Archbishop Lori’s Homily: Vigil for Life – Closing Mass

Closing Mass of the National Prayer Vigil for Life
Basilica of the National Shrine of the Immaculate Conception
Washington, D.C.
Jan. 29, 2021

Anchoring Our Pro-Life Mission in the Eucharist

Usually, this morning Mass concludes an all-night Eucharistic Vigil here at the Basilica of the National Shrine of the Immaculate Conception. Because of the pandemic, our Eucharistic Vigil took the form of a virtual Holy Hour and we are very grateful to those who made that such a beautiful experience. In addition, many dioceses and parishes sponsored virtual and in-person Eucharistic Vigils. All these extraordinary efforts, in the midst of this pandemic, testify to the importance of anchoring our pro-life mission in the Eucharist…in Eucharistic Adoration leading to the celebration of Holy Mass, the “source and summit” of our faith.

The Eucharist unites and strengthens us in our efforts to secure justice for the unborn, and to create a culture wherein every human life is cherished, nurtured and protected from the moment of conception until natural death.

What wisdom do we absorb as we pray in silence before our Eucharistic Lord? How does the Lord’s Eucharistic radiance illumine our minds and brighten our hearts, especially in these days so challenging for the Pro-Life Movement? How does our wholehearted participation in Holy Mass equip us for our mission? In answer to these questions, let me offer an observation about the Eucharist itself, coupled with a few brief lessons from the Scripture readings just proclaimed.

Entrusting Ourselves to the Lord’s Eucharistic Radiance

Praying silently in the presence of the Blessed Sacrament, do we not we sense the closeness of our Eucharistic Lord? In such moments, the Holy Spirit fills our hearts with wonder and awe at the mystery of the Incarnation, that mystery so much at the heart of God’s plan for the salvation of the world.

By the power of the Holy Spirit, in the womb of the Blessed Virgin Mary, God’s only-begotten Son assumed our human nature, our humanity – He was formed in Mary’s womb, just as every baby is formed in their mother’s womb, going through all the stages of gestation, until his birth at the stable in Bethlehem. This alone sheds a most beautiful light on the dignity and humanity of the unborn. What’s more, by assuming our humanity, Jesus created a bond of solidarity with all humanity and with every person at every stage of his or her existence. As St. John Paul II taught us, by the Incarnation, the Son of God, in some way, united himself to every person without exception.

Thus did God the Father make his only Son radically available to us. Without losing his divinity, God’s Son drew close to us by becoming one of us, and that closeness of Jesus to us and to the world continues in the Eucharist.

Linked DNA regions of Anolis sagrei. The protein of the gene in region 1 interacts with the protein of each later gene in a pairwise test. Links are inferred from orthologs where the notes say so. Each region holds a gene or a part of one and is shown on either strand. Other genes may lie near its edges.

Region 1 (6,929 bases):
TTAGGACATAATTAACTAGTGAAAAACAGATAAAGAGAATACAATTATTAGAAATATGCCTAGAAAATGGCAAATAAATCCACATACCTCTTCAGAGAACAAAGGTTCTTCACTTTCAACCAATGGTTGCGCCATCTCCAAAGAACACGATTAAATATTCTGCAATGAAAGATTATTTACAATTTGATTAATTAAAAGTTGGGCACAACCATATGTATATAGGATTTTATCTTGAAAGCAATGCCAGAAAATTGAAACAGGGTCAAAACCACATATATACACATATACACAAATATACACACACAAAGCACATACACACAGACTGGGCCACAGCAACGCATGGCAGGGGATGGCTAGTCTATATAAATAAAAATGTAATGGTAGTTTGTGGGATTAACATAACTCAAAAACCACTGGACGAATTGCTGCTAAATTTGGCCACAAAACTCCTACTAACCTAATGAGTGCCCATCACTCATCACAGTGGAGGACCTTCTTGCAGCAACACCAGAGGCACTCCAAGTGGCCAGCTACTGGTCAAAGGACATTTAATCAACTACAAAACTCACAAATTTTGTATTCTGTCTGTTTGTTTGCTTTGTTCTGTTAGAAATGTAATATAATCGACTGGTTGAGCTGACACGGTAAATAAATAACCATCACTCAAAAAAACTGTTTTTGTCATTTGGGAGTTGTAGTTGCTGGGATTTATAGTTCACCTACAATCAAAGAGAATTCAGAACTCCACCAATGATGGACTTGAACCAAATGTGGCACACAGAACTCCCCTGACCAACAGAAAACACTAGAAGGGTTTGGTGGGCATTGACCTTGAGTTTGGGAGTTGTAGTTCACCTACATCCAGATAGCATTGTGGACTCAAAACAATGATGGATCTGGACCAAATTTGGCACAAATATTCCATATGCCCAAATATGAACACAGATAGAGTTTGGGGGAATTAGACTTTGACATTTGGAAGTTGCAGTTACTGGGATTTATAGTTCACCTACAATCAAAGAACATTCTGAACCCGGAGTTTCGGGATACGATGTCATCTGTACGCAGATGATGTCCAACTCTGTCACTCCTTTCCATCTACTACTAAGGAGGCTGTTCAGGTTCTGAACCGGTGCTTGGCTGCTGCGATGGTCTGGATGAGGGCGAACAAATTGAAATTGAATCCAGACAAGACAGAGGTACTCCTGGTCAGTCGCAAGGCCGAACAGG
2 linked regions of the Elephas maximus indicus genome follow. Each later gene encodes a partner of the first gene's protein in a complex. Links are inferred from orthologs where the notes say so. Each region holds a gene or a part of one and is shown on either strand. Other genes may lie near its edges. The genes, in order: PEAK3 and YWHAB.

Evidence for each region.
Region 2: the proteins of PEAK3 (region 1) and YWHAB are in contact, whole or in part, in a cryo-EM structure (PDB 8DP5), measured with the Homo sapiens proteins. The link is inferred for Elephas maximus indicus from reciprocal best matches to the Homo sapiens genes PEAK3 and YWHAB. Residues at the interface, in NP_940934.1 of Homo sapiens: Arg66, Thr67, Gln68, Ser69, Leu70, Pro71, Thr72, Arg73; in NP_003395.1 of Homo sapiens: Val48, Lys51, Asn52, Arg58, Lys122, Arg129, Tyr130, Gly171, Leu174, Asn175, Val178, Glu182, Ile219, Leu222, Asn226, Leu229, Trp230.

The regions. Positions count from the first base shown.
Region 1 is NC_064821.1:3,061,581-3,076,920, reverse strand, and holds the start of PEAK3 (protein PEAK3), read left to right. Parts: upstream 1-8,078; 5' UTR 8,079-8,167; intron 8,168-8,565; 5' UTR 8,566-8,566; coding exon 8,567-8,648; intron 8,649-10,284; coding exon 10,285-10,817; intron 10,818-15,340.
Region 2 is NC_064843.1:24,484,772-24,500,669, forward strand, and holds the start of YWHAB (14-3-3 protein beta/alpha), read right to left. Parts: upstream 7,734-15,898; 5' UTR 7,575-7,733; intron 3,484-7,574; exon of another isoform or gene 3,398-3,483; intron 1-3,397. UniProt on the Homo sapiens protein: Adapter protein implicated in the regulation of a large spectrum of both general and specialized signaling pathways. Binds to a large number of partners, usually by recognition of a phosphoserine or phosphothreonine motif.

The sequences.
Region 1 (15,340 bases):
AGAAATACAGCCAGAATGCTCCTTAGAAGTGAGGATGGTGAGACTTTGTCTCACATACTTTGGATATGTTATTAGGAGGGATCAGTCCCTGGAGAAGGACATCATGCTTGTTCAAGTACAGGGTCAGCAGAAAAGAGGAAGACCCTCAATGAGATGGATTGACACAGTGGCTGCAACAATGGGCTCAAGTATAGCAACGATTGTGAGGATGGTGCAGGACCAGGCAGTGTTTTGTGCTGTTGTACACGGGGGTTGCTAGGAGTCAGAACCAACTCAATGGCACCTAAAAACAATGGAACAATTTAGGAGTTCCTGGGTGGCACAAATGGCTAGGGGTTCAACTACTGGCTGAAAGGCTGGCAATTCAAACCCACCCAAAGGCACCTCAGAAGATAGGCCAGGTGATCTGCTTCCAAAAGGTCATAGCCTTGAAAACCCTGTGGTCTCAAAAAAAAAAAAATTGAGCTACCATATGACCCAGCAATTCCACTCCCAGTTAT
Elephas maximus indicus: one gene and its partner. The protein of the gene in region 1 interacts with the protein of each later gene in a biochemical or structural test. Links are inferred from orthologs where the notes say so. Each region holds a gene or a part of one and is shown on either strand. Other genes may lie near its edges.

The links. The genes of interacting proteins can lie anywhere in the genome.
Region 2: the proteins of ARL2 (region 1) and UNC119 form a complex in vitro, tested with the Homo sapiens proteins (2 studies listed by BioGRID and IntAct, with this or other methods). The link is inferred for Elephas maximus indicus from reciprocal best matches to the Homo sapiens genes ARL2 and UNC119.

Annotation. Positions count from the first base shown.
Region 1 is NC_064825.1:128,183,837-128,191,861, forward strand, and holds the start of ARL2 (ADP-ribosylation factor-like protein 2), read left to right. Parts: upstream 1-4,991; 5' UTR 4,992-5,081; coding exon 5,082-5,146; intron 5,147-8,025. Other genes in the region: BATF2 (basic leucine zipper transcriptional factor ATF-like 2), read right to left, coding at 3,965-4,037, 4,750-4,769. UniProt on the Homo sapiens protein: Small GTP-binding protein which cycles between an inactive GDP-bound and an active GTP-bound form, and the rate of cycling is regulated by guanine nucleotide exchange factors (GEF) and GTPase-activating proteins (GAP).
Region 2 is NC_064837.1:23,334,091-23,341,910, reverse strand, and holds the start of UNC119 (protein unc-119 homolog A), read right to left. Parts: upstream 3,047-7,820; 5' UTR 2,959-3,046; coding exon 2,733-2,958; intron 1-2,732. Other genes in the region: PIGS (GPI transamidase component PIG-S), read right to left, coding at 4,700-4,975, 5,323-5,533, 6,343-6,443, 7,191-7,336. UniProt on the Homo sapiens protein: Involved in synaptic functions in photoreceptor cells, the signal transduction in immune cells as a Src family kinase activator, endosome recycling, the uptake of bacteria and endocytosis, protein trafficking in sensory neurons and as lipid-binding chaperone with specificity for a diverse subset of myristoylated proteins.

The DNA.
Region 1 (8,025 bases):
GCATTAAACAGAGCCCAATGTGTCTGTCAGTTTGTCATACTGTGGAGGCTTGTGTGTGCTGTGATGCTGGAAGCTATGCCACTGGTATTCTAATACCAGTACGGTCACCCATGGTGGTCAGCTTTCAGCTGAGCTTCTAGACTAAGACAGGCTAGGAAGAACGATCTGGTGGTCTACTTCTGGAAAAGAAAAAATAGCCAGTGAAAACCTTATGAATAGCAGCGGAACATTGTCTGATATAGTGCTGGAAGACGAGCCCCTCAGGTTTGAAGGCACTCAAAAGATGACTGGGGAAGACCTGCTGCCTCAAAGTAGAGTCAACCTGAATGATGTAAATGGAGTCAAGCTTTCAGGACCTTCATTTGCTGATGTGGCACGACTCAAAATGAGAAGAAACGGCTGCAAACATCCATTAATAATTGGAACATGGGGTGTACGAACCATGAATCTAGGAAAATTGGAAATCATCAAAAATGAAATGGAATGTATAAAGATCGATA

Contemplating the Most Holy Sacrament of the Altar, we absorb more deeply the immense love of God that we celebrate in the liturgy, and we draw from this experience of God’s tender love the joy and the strength we need to be Jesus’ disciples and those pro-life missionaries whom the Church and society-at-large need so desperately.

Eucharistic Adoration, followed by the celebration of Holy Mass, is like a school that forms and equips us to place our humanity at the service of the least of these, the tiniest of human beings and the most vulnerable of all. Gazing upon the Lord in his Eucharistic smallness, our minds and hearts are prepared to exercise a preferential option for the smallest and most helpless among us.

“High Anxiety”

What lessons can we draw from the Scriptures proclaimed this morning?

Let’s begin with Paul’s letter to the Philippians where he urges us, “Have no anxiety.” If our minds and hearts were not anchored in the Lord’s Eucharistic love, we might be tempted to say, “St. Paul, are you kidding? Have you seen the Executive Order rescinding the Mexico City Policy?

Do you know that the cancel culture portrays all pro-life advocacy as hate-speech? Friends, I’d suggest that we give St. Paul the benefit of the doubt. After all, Paul addressed his letters to early Christian communities facing persecution. He offered consolation and encouragement to those beleaguered Christians, and today, his encouragement should be ringing in our ears as we march for life – if only virtually.

And let’s face it, anxiety is highly overrated! It is not the same as zeal or commitment. Anxiety – experienced as worry, nervousness, and upset – does more harm than good. It betokens a lack of trust in the Lord and his providential love. It suggests that we are in charge, more like independent contractors than disciples.